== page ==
In one week this fall our office was buzzing as three Iowa moms sent us their personal stories of how they saved their babies by using Count the Kicks.
Three Iowa moms. Three amazing stories about tracking movement, listening to their babies, trusting their instincts, and contacting their providers to get checked out. Three babies here and healthy—and we learned about them all in one week.
The statistics back up the stories. The Iowa Department of Public Health recently finalized its 2018 vital statistics and we are thrilled to share that Iowa's stillbirth rate has reached an all-time low. In the first decade of Count the Kicks in Iowa, our state has seen a nearly 32 percent reduction in our stillbirth rate.
What does this mean in real numbers?
In 2008 when Count the Kicks first began, Iowa lost 231 babies to stillbirth. In 2018, we lost 148 babies—a difference of 83 babies year to year. We are thrilled to see the progress each year and to know more families are holding their babies and will get to watch them grow.
Iowa’s progress happened while the country’s stillbirth rate has remained relatively stagnant, according to the CDC. Count the Kicks has helped bring systemic change to Iowa when it comes to stillbirth prevention, and this is illustrated when moms write to tell us their babies were saved in part because of our campaign and diligent providers.
“The doctors told me that I saved his life by coming in and getting checked out. I will forever be thankful that I was informed about Count the Kicks because it saved his life and made me a mom.”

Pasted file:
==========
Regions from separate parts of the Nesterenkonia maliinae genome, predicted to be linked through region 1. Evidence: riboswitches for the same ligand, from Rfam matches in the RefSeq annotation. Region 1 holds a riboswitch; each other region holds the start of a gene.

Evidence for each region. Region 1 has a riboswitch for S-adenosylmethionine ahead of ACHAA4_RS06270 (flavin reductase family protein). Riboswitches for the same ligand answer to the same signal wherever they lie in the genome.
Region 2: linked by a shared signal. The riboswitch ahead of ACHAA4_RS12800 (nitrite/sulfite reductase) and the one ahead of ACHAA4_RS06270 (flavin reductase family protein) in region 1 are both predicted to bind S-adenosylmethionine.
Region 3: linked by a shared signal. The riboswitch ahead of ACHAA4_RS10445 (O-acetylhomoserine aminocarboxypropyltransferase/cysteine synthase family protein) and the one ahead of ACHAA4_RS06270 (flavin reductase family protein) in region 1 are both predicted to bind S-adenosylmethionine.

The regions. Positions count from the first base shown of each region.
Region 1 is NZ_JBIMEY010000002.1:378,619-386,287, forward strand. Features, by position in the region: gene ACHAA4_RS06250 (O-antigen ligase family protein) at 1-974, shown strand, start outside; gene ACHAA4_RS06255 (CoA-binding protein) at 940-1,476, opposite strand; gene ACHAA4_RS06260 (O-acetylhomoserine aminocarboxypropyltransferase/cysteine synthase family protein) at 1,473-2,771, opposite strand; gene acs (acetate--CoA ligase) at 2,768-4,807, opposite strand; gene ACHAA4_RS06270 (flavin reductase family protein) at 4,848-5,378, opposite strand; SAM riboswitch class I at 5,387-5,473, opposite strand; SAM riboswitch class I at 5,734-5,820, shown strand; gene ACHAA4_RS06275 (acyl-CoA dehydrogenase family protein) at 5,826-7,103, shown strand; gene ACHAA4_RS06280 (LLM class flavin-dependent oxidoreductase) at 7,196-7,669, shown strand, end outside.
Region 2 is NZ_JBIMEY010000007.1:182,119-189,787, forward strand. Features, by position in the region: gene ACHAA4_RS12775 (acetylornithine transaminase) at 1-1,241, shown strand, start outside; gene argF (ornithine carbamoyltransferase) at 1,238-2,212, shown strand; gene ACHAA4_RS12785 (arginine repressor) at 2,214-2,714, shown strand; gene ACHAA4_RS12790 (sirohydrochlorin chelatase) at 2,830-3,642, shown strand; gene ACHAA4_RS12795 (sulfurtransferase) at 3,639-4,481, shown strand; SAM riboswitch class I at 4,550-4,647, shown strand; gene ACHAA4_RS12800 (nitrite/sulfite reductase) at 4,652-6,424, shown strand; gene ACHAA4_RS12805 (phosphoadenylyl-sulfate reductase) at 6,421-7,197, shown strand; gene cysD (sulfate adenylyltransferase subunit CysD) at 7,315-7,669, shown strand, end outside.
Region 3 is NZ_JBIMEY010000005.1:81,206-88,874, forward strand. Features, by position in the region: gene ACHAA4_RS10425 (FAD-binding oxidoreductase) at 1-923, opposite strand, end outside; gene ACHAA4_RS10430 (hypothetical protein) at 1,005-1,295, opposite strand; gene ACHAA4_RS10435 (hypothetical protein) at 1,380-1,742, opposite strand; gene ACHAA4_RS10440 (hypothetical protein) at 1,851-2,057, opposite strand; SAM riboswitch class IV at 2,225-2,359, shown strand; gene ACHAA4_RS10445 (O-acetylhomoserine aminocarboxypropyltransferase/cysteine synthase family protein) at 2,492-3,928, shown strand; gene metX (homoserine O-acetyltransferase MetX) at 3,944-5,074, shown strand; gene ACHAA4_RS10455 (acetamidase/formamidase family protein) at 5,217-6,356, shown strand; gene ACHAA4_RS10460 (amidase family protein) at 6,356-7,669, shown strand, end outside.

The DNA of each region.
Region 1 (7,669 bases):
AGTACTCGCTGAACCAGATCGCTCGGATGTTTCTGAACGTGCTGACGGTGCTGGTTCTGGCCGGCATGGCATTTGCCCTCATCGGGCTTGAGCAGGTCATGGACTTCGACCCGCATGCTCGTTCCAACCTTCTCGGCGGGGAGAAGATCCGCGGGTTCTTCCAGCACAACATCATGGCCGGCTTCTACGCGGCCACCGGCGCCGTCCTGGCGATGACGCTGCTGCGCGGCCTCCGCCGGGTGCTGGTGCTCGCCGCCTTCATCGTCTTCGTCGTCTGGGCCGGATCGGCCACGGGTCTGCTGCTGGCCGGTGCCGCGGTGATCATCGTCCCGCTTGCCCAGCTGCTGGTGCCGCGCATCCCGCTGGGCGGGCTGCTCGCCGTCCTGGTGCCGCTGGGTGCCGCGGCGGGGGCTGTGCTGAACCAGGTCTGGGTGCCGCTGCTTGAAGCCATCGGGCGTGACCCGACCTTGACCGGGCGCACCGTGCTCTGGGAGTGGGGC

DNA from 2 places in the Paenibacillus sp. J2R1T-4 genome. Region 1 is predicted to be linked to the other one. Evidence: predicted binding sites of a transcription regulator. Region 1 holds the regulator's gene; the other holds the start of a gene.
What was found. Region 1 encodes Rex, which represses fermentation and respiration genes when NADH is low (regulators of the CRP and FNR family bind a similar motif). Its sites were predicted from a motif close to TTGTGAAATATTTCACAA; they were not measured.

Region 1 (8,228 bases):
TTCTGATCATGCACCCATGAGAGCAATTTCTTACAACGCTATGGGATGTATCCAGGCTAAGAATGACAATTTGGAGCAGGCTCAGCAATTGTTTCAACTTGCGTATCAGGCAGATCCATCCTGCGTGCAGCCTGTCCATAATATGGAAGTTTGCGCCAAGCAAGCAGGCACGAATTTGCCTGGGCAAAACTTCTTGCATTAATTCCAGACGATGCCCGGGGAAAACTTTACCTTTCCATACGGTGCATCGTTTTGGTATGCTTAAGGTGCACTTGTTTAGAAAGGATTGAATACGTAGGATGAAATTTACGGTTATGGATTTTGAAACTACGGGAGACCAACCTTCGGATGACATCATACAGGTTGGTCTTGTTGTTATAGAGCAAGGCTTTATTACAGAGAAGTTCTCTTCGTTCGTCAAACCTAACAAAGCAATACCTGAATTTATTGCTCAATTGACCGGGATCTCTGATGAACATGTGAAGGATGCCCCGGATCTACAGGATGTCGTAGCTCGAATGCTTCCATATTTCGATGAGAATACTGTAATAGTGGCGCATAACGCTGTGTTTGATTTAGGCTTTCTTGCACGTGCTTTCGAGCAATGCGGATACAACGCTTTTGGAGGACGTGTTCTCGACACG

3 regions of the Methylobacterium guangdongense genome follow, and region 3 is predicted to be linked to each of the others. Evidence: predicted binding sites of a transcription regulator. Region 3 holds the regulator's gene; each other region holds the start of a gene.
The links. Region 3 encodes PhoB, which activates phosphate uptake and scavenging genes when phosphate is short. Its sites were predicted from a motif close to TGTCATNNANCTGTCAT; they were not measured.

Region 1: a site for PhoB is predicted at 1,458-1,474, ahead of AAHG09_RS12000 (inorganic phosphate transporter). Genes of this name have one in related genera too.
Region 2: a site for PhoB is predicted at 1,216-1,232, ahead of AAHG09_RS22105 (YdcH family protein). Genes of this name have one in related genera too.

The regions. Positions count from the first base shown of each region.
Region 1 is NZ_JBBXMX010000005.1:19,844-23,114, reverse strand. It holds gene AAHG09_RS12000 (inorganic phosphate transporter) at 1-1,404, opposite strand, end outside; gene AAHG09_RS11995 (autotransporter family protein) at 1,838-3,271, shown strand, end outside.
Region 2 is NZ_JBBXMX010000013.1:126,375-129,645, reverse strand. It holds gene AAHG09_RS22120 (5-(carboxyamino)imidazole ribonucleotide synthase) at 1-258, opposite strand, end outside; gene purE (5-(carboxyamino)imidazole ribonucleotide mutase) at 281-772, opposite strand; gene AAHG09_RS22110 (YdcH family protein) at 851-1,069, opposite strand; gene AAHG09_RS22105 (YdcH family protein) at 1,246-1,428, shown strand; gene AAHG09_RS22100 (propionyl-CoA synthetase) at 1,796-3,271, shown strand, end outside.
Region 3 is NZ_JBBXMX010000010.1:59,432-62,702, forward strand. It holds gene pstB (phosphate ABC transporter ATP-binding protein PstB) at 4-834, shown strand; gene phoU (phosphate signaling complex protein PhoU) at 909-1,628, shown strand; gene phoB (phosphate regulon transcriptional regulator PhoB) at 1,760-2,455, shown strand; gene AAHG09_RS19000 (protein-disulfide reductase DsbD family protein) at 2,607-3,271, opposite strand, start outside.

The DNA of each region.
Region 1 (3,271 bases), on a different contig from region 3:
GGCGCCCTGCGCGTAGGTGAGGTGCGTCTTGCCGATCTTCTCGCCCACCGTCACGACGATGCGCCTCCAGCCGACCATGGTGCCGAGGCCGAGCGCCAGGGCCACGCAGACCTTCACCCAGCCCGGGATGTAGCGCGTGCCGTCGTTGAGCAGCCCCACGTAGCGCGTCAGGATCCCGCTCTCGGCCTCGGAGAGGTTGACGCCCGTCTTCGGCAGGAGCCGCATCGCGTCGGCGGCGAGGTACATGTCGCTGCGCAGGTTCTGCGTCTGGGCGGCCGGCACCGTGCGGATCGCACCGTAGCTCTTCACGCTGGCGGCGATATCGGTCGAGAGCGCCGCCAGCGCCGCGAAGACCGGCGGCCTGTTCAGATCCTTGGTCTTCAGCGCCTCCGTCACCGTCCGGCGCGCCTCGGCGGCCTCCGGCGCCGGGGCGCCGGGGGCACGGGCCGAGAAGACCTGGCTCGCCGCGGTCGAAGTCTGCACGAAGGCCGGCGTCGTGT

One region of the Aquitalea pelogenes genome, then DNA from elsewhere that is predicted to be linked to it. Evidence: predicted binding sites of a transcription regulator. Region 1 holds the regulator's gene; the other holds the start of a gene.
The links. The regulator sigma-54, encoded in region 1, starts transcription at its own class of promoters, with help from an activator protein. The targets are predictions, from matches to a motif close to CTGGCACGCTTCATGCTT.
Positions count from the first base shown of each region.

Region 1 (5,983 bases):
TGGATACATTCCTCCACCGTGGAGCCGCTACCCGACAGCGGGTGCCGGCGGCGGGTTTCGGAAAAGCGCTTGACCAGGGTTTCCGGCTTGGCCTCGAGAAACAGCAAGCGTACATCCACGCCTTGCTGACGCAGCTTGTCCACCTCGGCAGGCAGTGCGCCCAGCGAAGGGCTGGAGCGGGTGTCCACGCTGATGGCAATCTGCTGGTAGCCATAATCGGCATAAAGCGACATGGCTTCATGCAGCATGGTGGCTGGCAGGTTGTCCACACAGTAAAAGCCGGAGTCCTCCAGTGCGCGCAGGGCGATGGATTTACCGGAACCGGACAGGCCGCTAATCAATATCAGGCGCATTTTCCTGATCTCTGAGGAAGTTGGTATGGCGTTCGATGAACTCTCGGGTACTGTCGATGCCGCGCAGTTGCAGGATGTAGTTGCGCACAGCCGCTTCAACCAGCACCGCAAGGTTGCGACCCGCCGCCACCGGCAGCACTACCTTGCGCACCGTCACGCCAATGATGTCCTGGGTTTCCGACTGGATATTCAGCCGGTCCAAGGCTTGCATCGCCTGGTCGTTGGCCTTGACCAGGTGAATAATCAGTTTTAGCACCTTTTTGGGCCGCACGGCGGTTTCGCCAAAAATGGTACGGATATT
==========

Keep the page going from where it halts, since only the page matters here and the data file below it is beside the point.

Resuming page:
—Taylor B., Skyler’s Mom (family featured in image above)
Educated and empowered moms are key to saving babies. Through our work with Mid-Iowa Health Foundation and the fellowship, we are now exploring a new frontier in our work. As we become aware of the powerful work of Iowa ACES 360 and a pilot at Broadlawns in conjunction with EveryStep, we want to study whether our stillbirth prevention tools, like the free Count the Kicks app, can play a role in reducing adverse childhood experiences (ACEs).
Recent research has shown that toxic stress can and should be addressed prenatally. According to Harvard University, Center on the Developing Child, “We can reduce the effects of ACEs and toxic stress by reducing the sources of stress in people’s lives. This can happen by helping to meet their basic needs or providing other services.”
Supported by two HealthConnect Fellows, the pilot project at Broadlawns is assessing pregnant mothers for signs of stress. If a mother identifies stressors, such as financial concerns, a lack of help, or difficulty in accessing housing or food, a health care provider refers the mother to EveryStep's community coordinator who helps connect the mom to local resources and support.
As we look to the future of Count the Kicks, we will be identifying ways our tools and resources may not only help prevent stillbirths, but could be part of a strategy that can help reduce environments of toxic stress for baby and mom. For instance, our free kick counting app is already a great way for mom to bond with baby before he or she arrives. Could this early bond help reduce ACEs? Could additional messaging within the app that addresses toxic stress help improve birth outcomes? It is questions like these we look forward to addressing during this Fellowship.
We’re grateful that the past 10 years in Iowa have shown proven success in saving babies, and we look forward to seeing what’s possible for Count the Kicks in the U.S. and beyond over the next 10 years.
Teenagers in jumpsuits lying on yoga mats, their eyes closed, their bodies still. This is the image Megan Hoxhalli describes as remarkable for juvenile detention, a place where youth arrive shaken, dysregulated, and scared about their future.